|6,000 lobster tails found atpoacher's home in Florida Keys|
Posted by on August 11, 2008 at 10:50:04:|
Federal officials have arrested a commercial fisherman believed to be the largest lobster poacher in the Florida Keys after finding 6,000 lobster tails in freezers at the man's million-dollar home on Cudjoe Key.
David Dreifort, 41, was arrested Wednesday, the opening day of lobster season, and charged with harvesting about 140 pounds of spiny lobsters - a small portion of those found - out of season. He reportedly lured them to cinder-block habitats he created in the Florida Keys National Marine Sanctuary.
"Man, everybody's talking about it," said Jeff Cramer, a commercial fisherman and member of the sanctuary's advisory board. "There's a lot of pretty happy people down here today."
The undercover investigation began July 22, when a tip led officers from the National Oceanic and Atmospheric Administration and the Florida Fish and Wildlife Conservation Commission to a home in the lower Florida Keys.
There they found a large freezer filled with 41 large plastic bags, each filled with 16 pounds of lobster tails. The estimated worth, at $15 to $20 a pound, was at least $9,800.
Robert Hammer, who said he had worked for Dreifort, admitted to the officers that he and Dreifort had harvested about 1,000 pounds of lobster tails out of season and had stored them in freezers under Dreifort's home.
Hammer told officers that Dreifort is "the largest lobster poacher in the Florida Keys" and uses "thousands" of illegal lobster habitats that he placed in the water during the past 20 years.
At 5:30 p.m. on July 28, the officers tracked Dreifort leaving a boat ramp. For five hours the officers followed Dreifort through the waters of the Great White Heron National Wildlife Refuge, using GPS to record the sites where Dreifort stopped.
Back on land, they followed Dreifort to the same home in the lower Keys, where a surveillance camera caught Dreifort adding nine bags of lobster tails to the 41 that officers counted before. The next day the officers visited the GPS coordinates where Dreifort had stopped the night before. They found artificial habitats, some with recently wrung lobster shells.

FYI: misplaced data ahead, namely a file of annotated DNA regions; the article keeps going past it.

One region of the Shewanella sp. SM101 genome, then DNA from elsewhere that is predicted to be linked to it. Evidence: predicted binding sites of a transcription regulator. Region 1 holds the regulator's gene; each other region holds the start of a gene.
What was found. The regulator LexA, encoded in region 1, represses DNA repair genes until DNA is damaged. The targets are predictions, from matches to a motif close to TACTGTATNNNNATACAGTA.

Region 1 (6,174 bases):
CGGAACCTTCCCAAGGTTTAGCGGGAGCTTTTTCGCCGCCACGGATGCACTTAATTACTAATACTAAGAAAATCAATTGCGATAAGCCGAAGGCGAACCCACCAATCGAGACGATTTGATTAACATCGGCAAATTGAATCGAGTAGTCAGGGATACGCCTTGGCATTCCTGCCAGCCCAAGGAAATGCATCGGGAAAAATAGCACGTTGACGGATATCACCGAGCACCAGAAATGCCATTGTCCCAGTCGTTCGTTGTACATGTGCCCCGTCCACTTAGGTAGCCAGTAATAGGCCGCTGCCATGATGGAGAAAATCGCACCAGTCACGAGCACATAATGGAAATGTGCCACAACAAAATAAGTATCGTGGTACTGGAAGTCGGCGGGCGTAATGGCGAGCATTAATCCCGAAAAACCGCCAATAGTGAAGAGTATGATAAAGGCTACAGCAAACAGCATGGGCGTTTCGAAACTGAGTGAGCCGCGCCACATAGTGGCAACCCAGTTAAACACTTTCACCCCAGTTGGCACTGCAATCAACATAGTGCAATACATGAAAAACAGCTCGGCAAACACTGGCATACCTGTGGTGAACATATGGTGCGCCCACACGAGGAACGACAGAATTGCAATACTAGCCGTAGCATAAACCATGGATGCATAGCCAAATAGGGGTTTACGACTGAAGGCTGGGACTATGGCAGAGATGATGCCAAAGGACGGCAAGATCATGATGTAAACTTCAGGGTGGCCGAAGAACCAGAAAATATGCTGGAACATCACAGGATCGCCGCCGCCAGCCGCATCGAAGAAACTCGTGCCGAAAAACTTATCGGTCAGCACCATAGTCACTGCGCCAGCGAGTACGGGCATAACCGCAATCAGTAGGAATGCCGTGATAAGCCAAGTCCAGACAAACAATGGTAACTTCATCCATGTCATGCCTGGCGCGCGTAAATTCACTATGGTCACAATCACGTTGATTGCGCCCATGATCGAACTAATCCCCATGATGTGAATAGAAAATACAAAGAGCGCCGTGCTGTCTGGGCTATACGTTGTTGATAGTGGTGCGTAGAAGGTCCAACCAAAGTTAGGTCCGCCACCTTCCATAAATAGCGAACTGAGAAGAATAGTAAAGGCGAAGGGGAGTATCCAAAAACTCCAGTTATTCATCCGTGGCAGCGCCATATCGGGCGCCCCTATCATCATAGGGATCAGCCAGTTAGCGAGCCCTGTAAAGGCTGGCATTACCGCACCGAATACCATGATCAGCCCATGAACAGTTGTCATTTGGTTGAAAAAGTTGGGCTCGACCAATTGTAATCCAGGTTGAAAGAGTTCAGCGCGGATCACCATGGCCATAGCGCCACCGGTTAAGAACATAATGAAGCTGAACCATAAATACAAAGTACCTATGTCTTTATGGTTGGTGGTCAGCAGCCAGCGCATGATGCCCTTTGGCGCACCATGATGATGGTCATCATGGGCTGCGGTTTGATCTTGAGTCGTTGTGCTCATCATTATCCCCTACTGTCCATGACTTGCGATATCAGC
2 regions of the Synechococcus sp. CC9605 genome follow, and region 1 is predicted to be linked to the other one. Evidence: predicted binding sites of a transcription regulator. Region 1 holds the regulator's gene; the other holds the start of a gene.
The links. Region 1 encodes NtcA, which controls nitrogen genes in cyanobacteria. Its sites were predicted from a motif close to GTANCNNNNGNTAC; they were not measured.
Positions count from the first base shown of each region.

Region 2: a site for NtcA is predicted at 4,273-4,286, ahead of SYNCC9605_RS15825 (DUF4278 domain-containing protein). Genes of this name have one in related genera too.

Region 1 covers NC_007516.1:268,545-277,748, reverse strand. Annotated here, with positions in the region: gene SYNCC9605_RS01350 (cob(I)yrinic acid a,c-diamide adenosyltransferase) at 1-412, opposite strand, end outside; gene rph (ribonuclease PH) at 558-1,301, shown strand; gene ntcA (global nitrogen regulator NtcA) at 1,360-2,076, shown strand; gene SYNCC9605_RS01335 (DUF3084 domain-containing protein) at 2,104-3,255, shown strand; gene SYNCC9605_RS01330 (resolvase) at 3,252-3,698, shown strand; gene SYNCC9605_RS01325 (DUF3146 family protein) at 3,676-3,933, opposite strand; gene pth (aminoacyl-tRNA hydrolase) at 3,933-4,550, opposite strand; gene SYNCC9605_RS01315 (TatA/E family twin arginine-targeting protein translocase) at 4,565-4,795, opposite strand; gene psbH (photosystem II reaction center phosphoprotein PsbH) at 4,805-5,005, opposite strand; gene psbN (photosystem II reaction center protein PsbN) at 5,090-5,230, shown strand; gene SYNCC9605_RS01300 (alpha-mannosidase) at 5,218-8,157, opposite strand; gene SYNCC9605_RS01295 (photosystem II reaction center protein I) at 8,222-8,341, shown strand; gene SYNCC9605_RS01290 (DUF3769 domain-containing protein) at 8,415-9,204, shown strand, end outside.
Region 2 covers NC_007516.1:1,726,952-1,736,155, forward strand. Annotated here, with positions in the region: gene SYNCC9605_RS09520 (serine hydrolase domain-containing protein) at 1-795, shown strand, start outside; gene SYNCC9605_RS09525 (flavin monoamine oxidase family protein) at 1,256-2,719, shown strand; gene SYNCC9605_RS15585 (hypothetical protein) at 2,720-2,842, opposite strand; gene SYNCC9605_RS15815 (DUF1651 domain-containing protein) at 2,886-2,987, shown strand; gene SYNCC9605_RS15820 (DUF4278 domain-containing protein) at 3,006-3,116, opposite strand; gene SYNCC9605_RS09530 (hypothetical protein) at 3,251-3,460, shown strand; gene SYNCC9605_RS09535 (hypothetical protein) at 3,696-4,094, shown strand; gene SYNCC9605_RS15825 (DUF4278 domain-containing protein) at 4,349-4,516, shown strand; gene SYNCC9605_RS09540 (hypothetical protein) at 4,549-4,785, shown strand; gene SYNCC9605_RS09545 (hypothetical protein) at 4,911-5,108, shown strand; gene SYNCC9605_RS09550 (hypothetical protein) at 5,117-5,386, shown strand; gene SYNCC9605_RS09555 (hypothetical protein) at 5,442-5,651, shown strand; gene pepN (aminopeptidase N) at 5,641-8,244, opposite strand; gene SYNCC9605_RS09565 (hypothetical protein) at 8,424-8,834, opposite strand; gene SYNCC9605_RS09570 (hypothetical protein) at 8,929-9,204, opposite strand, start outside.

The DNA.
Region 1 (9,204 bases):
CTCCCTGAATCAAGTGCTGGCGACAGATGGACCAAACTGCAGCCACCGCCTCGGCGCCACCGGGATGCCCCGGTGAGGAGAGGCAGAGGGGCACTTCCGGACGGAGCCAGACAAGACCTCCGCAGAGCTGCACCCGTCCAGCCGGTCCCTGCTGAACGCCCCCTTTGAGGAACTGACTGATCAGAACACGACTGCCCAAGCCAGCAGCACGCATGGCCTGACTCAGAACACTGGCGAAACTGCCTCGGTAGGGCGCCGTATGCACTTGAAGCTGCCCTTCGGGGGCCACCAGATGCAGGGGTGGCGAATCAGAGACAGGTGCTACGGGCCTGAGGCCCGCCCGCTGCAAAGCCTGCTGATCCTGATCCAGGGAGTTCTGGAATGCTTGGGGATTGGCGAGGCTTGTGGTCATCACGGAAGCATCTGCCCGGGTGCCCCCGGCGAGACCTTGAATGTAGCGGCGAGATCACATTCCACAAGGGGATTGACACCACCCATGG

"This is one of the biggest, if not the biggest, lobster poaching case," said Dave Score, superintendent of the marine sanctuary. Poaching has been an "ongoing problem for a number of years and we have made that known to law enforcement," Score said.
Dreifort is a licensed commercial lobster fisherman with dive and trap endorsements. However, lobster poachers disregard the legal lobster season, take far more lobsters than allowed and litter the sea beds and reefs with artificial lobster habitats they make with used car parts, cinder blocks and rebar.
"What's out there is garbage, and we've been spending a lot of tax dollars to find and remove it and then go back out the next year and there is more in the same location," Score said. "These people are cheating."
News of Dreifort's arrest spread quickly through the Keys.
"He is very familiar to the community," said Anne Morkin, director of the Great White Heron refuge. "When I have talked to other people, they weren't at all surprised."
Cramer, also the vice president of the Organized Fishermen of Florida, said he did not know Dreifort, but that law-abiding fishermen have been complaining for years to law enforcement officials about the poachers.
"These guys are a bunch of pirates and they keep getting worse," Cramer said. "We complain and they cut our buoy lines." As for the poachers' illegal lobster "condos," Cramer said, "they've got it down to a science."
Catching poachers isn't easy.
"They use fast boats. They drop off divers at night and use GPS coordinates," said Bruce Popham, chairman of the Florida Keys National Marine Sanctuary Advisory Council.
"I think this is going to get the message out very strongly: We catch you at it and you're going to jail."
Dreifort was freed Thursday after posting $1 million bond - far more than the $150,000 that Assistant U.S. Attorney Thomas Watts-Fitzgerald requested. A telephone call to Dreifort's home was not returned. He faces up to five years in prison, thousands of dollars in fines and forfeiture of his boats, vehicles and equipment. His next court date is Sept. 2.
As for the frozen evidence, it was sold at auction, said David Weinstein, spokesman for the U.S. Attorney's Office. The amount raised was not available Thursday.
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